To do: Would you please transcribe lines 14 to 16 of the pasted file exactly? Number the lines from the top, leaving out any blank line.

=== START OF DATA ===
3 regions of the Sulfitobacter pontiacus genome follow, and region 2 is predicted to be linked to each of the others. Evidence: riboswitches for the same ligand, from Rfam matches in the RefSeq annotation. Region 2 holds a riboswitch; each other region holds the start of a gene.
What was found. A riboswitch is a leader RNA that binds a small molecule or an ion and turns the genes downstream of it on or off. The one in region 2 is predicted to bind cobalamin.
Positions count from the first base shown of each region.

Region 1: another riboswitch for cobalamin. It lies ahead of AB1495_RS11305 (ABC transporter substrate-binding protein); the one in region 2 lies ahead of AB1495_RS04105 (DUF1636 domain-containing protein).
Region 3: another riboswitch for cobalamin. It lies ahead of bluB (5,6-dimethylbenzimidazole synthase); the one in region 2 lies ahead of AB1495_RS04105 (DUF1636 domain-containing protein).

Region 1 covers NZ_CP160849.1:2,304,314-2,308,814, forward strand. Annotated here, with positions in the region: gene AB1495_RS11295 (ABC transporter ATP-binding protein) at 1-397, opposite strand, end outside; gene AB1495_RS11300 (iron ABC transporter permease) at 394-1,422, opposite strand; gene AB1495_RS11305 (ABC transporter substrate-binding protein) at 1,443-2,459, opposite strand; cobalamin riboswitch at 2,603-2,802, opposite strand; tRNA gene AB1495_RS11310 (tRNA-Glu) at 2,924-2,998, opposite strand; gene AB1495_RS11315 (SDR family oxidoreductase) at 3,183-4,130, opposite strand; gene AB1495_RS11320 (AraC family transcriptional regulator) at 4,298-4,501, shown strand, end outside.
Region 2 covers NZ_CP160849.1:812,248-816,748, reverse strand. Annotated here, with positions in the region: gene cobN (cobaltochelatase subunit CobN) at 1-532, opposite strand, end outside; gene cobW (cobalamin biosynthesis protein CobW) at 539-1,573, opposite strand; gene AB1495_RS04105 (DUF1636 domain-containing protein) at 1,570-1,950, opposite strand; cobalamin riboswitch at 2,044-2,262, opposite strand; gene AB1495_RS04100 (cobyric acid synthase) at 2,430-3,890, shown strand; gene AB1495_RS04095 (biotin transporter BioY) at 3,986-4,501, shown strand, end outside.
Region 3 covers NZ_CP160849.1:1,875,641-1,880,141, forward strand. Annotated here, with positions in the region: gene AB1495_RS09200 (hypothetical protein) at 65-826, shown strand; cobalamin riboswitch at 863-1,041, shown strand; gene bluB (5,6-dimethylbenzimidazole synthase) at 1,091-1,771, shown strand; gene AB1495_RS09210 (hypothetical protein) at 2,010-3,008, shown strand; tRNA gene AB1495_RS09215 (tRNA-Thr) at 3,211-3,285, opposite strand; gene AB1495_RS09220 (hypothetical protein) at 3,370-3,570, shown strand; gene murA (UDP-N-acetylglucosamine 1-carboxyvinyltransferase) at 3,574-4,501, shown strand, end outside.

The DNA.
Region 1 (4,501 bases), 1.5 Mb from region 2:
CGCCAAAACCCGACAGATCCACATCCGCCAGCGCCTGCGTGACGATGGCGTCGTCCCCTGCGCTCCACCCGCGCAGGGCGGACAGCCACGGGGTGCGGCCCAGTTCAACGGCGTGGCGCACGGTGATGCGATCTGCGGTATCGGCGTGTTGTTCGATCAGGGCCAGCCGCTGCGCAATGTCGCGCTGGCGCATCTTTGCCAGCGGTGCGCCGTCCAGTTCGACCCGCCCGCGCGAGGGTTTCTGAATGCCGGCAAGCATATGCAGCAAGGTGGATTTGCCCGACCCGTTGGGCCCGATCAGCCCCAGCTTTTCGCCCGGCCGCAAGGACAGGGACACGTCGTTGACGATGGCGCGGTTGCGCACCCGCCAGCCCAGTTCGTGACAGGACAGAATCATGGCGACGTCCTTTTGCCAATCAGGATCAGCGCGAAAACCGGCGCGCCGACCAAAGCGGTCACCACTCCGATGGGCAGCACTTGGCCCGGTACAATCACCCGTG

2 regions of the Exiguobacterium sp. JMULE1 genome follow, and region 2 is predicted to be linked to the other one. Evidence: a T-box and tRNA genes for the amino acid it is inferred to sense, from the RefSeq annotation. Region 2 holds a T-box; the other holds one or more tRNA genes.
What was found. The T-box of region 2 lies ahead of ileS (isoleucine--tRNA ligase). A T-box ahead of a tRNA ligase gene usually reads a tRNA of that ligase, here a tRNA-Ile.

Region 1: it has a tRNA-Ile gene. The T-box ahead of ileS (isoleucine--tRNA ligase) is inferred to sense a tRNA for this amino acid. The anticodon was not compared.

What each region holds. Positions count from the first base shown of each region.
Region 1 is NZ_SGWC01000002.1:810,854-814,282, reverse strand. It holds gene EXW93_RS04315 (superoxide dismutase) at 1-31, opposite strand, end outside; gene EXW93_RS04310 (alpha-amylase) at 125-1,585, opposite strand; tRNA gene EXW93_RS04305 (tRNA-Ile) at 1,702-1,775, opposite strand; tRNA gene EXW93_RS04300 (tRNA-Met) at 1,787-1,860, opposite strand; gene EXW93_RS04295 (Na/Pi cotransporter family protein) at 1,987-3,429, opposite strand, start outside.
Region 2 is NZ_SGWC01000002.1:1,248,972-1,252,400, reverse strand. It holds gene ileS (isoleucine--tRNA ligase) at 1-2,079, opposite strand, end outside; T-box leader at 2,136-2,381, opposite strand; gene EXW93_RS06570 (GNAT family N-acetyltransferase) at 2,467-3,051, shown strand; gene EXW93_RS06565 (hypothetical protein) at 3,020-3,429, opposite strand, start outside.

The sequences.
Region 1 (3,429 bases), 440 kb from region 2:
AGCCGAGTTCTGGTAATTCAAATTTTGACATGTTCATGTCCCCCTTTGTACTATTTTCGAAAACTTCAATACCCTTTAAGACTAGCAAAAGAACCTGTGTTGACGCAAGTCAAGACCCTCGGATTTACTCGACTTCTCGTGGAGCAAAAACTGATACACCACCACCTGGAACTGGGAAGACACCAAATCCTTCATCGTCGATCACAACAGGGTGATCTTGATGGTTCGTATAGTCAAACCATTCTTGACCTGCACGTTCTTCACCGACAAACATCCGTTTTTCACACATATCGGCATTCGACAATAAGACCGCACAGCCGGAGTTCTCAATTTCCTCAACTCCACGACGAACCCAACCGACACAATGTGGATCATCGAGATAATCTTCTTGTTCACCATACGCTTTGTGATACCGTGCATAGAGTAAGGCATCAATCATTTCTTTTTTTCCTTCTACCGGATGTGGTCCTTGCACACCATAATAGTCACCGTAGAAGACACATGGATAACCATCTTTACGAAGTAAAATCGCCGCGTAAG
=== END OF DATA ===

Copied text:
Region 1: it has a tRNA-Ile gene. The T-box ahead of ileS (isoleucine--tRNA ligase) is inferred to sense a tRNA for this amino acid. The anticodon was not compared.

What each region holds. Positions count from the first base shown of each region.
Region 1 is NZ_SGWC01000002.1:810,854-814,282, reverse strand. It holds gene EXW93_RS04315 (superoxide dismutase) at 1-31, opposite strand, end outside; gene EXW93_RS04310 (alpha-amylase) at 125-1,585, opposite strand; tRNA gene EXW93_RS04305 (tRNA-Ile) at 1,702-1,775, opposite strand; tRNA gene EXW93_RS04300 (tRNA-Met) at 1,787-1,860, opposite strand; gene EXW93_RS04295 (Na/Pi cotransporter family protein) at 1,987-3,429, opposite strand, start outside.